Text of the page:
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International Journal of Yoga Therapy

Jennifer West, Nicole Duffy, Belle Liang
This qualitative analysis examined teachers' experiences of the Africa Yoga Project (AYP), a mentoring-oriented yoga program for fostering resilience among individuals and groups impacted by poverty and trauma. Interviews conducted with AYP teachers were coded using qualitative content analysis. Themes demonstrated that AYP benefited participants by creating S.P.A.C.E. (Safety and stability, Personal growth, Action, Cultural diversity, and Empowerment). The findings illustrated ways in which this program fostered individual and community wellness and positive engagement...
September 1, 2016: International Journal of Yoga Therapy
Alyson Ross, Gurjeet Birdee, Katharine Touchton-Leonard, Margaret Bevans
Yoga therapists are interested in knowing whether their therapeutic interventions are helpful in improving health and wellbeing in their yoga therapy clients. However, few yoga therapists use standardized, reliable, and valid questionnaires to determine the therapeutic effectiveness of their treatments. Patient-reported outcome (PRO) measures are paper or web-based questionnaires used to assess an individual's perceptions of their symptoms and/or quality of life. In 2004, the National Institutes of Health (NIH) launched the PROMIS(®) initiative to standardize and simplify the collection of PROs in research and in clinical practice...
September 1, 2016: International Journal of Yoga Therapy
Tosca D Braun, Crystal L Park, Amy A Gorin, Hilary Garivaltis, Jessica J Noggle, Lisa A Conboy
INTRODUCTION: Overweight/obesity is a pressing international health concern and conventional treatments demonstrate poor long-term efficacy. Preliminary evidence suggests yoga and Ayurveda may be promising approaches, although recent NHIS estimates indicate rare utilization of Ayurveda in the US. Group-based curricula that integrate yoga and Ayurveda-inspired principles to attenuate overweight and obesity across individuals may prove a feasible, disseminable clinical adjunct to facilitate psychosocial health and weight loss and/or maintenance...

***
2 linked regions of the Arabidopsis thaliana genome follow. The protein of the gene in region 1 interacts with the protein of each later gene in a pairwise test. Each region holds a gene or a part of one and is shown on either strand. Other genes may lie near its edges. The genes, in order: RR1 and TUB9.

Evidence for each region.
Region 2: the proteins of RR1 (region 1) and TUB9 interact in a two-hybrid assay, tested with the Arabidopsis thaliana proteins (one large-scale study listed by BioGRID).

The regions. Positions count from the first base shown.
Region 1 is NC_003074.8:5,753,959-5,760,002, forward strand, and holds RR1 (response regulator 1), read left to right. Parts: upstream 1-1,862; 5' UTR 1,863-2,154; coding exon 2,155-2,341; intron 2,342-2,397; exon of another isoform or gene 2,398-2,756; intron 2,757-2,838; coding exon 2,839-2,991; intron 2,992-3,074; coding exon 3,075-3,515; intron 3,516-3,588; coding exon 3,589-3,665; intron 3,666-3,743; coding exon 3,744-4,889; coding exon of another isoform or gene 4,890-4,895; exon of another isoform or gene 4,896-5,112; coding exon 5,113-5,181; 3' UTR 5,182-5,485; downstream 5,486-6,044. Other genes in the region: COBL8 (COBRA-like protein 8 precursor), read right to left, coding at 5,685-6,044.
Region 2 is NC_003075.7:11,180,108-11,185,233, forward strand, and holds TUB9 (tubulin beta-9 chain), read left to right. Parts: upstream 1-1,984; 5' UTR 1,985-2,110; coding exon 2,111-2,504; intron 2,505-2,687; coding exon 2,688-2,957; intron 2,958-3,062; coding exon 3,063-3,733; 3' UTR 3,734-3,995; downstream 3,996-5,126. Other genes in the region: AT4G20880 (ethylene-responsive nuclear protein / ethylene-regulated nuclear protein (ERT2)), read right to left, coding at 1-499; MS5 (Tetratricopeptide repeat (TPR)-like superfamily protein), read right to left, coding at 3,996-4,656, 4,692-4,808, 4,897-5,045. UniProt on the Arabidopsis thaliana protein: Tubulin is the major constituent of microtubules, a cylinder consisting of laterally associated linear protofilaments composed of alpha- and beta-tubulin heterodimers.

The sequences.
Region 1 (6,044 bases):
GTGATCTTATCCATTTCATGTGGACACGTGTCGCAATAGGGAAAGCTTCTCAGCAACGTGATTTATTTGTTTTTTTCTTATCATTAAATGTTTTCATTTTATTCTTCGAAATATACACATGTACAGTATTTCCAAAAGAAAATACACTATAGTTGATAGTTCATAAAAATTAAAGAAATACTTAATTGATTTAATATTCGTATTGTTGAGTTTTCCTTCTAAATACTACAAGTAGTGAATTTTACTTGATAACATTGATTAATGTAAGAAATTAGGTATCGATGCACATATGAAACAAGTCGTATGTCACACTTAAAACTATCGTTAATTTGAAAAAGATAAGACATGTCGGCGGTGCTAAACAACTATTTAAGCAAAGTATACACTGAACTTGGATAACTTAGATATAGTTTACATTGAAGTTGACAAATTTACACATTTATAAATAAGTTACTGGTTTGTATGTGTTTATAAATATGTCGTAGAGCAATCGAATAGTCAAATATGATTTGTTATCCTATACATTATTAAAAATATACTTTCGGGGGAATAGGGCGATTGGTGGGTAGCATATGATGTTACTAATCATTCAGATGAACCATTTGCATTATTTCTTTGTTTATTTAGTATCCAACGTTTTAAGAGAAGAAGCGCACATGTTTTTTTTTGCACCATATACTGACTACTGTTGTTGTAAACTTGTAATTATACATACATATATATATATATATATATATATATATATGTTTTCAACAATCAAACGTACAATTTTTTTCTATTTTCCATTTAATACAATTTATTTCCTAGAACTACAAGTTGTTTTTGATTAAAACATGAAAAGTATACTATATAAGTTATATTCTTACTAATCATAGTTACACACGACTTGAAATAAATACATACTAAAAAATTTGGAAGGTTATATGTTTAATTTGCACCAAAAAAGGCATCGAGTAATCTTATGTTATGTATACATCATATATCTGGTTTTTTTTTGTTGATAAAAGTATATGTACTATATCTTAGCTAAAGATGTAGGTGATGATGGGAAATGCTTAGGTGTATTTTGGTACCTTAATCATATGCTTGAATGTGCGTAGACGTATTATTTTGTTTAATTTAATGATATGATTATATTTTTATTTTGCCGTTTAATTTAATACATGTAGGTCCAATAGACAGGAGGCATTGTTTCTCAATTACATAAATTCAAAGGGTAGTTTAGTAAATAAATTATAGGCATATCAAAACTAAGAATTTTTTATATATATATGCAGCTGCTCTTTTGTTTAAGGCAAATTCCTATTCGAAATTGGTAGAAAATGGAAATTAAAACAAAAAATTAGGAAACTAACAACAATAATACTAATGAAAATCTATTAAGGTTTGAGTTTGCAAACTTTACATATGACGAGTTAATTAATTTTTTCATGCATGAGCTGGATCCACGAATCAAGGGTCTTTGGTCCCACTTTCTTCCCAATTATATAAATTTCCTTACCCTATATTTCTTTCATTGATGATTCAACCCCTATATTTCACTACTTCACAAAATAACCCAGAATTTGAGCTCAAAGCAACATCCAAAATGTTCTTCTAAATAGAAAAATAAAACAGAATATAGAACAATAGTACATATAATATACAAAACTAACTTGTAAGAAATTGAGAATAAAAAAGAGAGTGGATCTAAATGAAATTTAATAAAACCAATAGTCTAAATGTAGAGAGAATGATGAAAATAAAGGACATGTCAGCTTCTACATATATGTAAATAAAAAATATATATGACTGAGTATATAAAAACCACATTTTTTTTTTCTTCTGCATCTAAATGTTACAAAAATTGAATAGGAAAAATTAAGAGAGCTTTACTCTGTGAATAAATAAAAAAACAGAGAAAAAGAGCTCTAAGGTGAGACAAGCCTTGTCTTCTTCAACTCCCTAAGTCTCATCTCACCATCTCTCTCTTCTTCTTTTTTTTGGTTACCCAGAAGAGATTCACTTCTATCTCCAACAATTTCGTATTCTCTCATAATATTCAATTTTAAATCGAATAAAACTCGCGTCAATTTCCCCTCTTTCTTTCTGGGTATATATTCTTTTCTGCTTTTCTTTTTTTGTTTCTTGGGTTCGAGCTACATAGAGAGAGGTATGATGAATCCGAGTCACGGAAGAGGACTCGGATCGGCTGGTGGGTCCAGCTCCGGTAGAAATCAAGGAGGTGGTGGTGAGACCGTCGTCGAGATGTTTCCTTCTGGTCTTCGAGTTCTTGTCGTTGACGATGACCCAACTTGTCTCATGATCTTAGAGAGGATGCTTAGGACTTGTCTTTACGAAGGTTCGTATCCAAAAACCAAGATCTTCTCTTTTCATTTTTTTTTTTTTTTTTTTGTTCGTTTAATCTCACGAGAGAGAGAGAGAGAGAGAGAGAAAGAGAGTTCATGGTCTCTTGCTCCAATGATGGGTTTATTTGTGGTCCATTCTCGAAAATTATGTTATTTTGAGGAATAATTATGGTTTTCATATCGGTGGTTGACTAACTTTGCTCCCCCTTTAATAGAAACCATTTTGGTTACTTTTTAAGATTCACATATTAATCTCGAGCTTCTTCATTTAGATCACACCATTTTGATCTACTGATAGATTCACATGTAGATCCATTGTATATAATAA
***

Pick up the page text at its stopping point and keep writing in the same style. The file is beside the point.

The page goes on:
September 1, 2016: International Journal of Yoga Therapy
James W Carson, Kimberly M Carson, Kim D Jones, Lindsay Lancaster, Scott D Mist
Published findings from a randomized controlled trial have shown that Mindful Yoga training improves symptoms, functional deficits, and coping abilities in individuals with fibromyalgia and that these benefits are replicable and can be maintained 3 months post-treatment. The aim of this study was to collect pilot data in female fibromyalgia patients (n = 7) to determine if initial evidence indicates that Mindful Yoga also modulates the abnormal pain processing that characterizes fibromyalgia. Pre- and post-treatment data were obtained on quantitative sensory tests and measures of symptoms, functional deficits, and coping abilities...
September 1, 2016: International Journal of Yoga Therapy
Stephanie J Sohl, Nancy E Avis, Kimberly Stanbery, Janet A Tooze, Kelly Moormann, Suzanne C Danhauer
BACKGROUND: Women undergoing surgical procedures for suspected gynecologic malignancies frequently experience pain and psychological distress related to surgery. Yoga may reduce these negative surgical outcomes. The primary objective of this pilot study was to assess the feasibility of evaluating a perioperative brief Yoga Skills Training (YST) in this population. Secondary objectives were to (1) assess the immediate effects of the YST on pain and psychological distress; and (2) provide preliminary data for future studies...
September 1, 2016: International Journal of Yoga Therapy
Ashley W Gulden, Len Jennings
Trauma is ubiquitous in our society; therefore, it is important to explore how individuals cultivate healing after traumatic experiences. Yoga may be one avenue to cultivate healing. Qualitative methods were employed to study the role yoga practice played in the healing process of those who experienced interpersonal trauma. Eleven interpersonal trauma survivors who practiced yoga regularly were identified through a criterion sampling method. Data analysis revealed that the emphasis of yoga on mind and physical body fostered numerous positive outcomes, such as spiritual growth, self-acceptance, alleviation of trauma-related symptoms, and increased feelings of self-compassion, empowerment, and serenity...